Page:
If you want to trace Americans' fear of fat, the place to start is the U.S. Senate, during the steamy days of July 1976.
That's when Sen. George McGovern called a hearing to raise attention to the links between diet and disease.
And what was the urgency? The economy was booming, and many Americans were living high on the hog. A 1954 Capitol Hill restaurant menu offers a glimpse of what lunch looked like then: steak with claret sauce, buttered succotash and pineapple cheesecake. But soon, that prosperity began to cast a dark shadow within the halls of Congress.
Originally published on Wed March 26, 2014 3:31 pm
Leave it to the folks at Reddit to uncover the hidden treasures of the Internet. Recently, they were gabbing about Google's nutrition comparison tool, which was quietly launched at the end of 2013 and escaped us here at The Salt.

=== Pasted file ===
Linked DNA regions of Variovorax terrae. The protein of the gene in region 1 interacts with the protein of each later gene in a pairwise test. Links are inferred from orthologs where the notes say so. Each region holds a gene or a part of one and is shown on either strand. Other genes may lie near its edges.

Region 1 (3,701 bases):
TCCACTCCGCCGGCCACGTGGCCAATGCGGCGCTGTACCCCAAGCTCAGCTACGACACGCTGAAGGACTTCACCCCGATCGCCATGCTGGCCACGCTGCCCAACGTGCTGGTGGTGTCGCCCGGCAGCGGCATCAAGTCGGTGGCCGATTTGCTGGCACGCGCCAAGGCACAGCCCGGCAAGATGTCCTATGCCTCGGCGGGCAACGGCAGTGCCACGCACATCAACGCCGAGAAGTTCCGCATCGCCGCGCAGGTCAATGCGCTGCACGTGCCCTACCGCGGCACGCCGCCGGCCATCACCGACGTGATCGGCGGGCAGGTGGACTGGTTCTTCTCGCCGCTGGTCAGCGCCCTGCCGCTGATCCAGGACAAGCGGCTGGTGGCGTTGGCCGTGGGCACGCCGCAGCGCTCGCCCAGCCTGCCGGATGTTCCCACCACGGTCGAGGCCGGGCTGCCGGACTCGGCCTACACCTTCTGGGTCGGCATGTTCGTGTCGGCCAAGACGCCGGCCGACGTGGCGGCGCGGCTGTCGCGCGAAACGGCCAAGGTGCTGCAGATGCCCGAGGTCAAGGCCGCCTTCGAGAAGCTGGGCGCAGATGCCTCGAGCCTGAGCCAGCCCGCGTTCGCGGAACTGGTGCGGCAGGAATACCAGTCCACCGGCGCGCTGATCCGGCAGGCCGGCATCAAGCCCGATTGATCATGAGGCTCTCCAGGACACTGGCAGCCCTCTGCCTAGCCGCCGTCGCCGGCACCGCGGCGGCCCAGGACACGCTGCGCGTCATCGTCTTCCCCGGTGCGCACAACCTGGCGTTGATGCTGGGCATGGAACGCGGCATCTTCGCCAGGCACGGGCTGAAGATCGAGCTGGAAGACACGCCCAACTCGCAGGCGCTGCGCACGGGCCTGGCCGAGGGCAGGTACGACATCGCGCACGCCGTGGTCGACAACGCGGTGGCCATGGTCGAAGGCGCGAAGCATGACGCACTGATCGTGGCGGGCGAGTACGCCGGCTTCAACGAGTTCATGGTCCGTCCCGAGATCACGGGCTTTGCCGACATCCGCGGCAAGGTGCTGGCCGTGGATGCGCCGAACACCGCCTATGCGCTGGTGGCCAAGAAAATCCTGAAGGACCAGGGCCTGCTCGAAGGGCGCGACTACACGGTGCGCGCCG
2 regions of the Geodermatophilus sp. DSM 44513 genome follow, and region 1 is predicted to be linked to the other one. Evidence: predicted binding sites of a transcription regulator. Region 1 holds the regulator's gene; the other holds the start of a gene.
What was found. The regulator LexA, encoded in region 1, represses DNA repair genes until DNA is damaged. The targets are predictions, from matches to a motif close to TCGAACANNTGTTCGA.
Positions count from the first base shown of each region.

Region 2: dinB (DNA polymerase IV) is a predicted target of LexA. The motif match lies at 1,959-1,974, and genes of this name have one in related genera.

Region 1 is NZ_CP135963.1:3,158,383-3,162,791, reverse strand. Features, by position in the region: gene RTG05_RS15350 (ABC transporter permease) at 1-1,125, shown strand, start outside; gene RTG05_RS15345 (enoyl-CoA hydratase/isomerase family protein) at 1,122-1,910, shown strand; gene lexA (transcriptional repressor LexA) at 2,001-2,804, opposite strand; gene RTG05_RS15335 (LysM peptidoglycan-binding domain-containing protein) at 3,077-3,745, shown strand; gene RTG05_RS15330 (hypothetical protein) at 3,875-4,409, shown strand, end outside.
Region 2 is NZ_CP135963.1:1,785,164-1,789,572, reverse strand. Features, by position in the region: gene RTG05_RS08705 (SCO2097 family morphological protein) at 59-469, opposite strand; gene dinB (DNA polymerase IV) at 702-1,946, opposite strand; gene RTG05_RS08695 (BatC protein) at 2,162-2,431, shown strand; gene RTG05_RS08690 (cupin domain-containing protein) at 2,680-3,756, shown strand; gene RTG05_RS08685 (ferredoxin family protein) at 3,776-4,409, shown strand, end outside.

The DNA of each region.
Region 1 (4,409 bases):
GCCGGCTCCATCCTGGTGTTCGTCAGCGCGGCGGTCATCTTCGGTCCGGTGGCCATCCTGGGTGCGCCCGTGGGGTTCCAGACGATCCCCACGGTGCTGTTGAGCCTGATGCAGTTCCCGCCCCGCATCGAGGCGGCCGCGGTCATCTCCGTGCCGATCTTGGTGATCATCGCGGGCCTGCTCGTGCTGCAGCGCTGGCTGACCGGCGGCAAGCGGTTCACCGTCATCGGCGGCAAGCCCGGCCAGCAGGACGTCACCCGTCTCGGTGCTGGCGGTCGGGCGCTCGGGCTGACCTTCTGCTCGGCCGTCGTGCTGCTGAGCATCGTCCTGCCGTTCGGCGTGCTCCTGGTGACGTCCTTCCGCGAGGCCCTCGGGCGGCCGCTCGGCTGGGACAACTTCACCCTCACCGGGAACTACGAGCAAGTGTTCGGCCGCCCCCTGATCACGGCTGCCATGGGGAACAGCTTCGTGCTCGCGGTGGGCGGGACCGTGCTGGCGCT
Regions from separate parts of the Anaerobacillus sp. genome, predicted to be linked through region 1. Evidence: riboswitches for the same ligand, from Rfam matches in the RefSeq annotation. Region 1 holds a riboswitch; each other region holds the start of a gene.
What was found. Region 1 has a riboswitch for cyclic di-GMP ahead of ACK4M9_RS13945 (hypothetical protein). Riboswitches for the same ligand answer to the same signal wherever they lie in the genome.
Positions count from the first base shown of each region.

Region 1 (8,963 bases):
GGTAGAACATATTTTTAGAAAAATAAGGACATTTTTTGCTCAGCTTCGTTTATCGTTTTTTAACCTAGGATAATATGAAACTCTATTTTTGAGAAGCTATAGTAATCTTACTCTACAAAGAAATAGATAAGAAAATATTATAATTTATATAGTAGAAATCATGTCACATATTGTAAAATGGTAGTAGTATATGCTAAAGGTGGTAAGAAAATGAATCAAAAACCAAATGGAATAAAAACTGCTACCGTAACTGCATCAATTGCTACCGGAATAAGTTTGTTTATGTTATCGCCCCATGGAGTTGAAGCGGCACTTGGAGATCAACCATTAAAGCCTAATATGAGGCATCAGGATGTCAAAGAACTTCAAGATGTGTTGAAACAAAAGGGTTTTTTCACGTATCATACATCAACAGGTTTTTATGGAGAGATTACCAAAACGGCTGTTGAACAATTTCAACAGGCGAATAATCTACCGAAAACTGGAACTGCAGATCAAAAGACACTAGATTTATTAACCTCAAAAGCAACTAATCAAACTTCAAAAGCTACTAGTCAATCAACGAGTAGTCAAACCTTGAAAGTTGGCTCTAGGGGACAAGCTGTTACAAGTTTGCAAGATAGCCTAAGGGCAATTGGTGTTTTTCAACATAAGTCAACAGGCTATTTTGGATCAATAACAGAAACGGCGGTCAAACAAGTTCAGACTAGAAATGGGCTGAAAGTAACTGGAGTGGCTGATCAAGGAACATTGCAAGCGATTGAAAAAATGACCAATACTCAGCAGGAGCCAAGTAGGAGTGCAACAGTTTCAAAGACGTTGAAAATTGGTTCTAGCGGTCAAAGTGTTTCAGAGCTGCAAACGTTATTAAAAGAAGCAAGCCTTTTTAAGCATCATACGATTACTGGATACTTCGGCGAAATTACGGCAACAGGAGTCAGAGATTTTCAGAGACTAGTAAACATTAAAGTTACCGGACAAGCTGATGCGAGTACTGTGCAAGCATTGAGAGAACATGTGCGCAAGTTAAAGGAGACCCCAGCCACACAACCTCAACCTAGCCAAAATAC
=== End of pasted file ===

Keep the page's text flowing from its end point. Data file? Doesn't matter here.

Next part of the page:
Originally published on Fri March 21, 2014 11:11 am
When it comes to fried foods, sometimes I feel cursed.
My husband can eat as many spicy, crispy chicken sandwiches as he wants and never gain a pound. But for me, just smelling the chicken fryer seems to expand my waistline.
Now doctors at the Harvard School of Public Health show what we've all suspected: Some people do indeed pay a higher price for indulging in French fries and Tater Tots. And we have Mom and Dad to blame for it.